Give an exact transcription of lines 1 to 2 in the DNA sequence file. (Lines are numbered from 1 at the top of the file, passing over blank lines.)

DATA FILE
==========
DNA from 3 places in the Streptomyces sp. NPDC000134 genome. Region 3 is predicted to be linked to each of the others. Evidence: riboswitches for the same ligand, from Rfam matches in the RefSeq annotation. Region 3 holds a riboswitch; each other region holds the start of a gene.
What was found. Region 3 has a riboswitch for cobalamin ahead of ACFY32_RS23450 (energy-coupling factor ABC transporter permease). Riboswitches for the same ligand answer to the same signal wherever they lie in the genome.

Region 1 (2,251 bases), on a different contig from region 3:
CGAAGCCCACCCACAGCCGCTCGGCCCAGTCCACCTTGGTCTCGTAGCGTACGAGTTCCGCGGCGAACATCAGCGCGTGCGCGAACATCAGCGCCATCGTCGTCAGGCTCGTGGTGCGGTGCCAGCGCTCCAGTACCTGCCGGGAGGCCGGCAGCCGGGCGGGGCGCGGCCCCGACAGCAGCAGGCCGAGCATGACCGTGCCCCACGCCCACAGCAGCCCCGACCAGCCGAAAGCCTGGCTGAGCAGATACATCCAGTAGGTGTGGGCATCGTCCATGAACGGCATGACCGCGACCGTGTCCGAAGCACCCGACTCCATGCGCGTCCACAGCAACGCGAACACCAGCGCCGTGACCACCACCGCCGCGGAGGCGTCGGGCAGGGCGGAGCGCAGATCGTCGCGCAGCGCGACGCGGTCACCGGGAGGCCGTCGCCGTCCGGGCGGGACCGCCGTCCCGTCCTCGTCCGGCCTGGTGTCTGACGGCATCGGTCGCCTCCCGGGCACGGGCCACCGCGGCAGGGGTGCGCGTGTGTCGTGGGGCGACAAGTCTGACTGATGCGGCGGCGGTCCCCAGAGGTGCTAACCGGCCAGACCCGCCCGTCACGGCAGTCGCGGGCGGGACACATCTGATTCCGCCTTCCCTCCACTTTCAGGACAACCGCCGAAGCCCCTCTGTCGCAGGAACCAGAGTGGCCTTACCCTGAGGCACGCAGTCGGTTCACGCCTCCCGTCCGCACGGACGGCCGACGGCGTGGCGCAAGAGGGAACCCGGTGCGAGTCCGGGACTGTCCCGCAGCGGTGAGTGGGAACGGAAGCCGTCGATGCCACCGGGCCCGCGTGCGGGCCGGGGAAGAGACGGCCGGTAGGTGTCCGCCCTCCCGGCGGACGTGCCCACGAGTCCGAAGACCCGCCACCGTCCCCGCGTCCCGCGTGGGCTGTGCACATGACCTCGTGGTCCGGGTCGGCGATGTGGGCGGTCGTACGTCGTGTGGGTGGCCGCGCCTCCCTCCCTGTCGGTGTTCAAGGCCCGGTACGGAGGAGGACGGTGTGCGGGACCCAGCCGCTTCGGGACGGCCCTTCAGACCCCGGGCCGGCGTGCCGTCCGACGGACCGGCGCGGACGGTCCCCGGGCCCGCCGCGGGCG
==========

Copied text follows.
DNA from 3 places in the Streptomyces sp. NPDC000134 genome. Region 3 is predicted to be linked to each of the others. Evidence: riboswitches for the same ligand, from Rfam matches in the RefSeq annotation. Region 3 holds a riboswitch; each other region holds the start of a gene.
What was found. Region 3 has a riboswitch for cobalamin ahead of ACFY32_RS23450 (energy-coupling factor ABC transporter permease). Riboswitches for the same ligand answer to the same signal wherever they lie in the genome.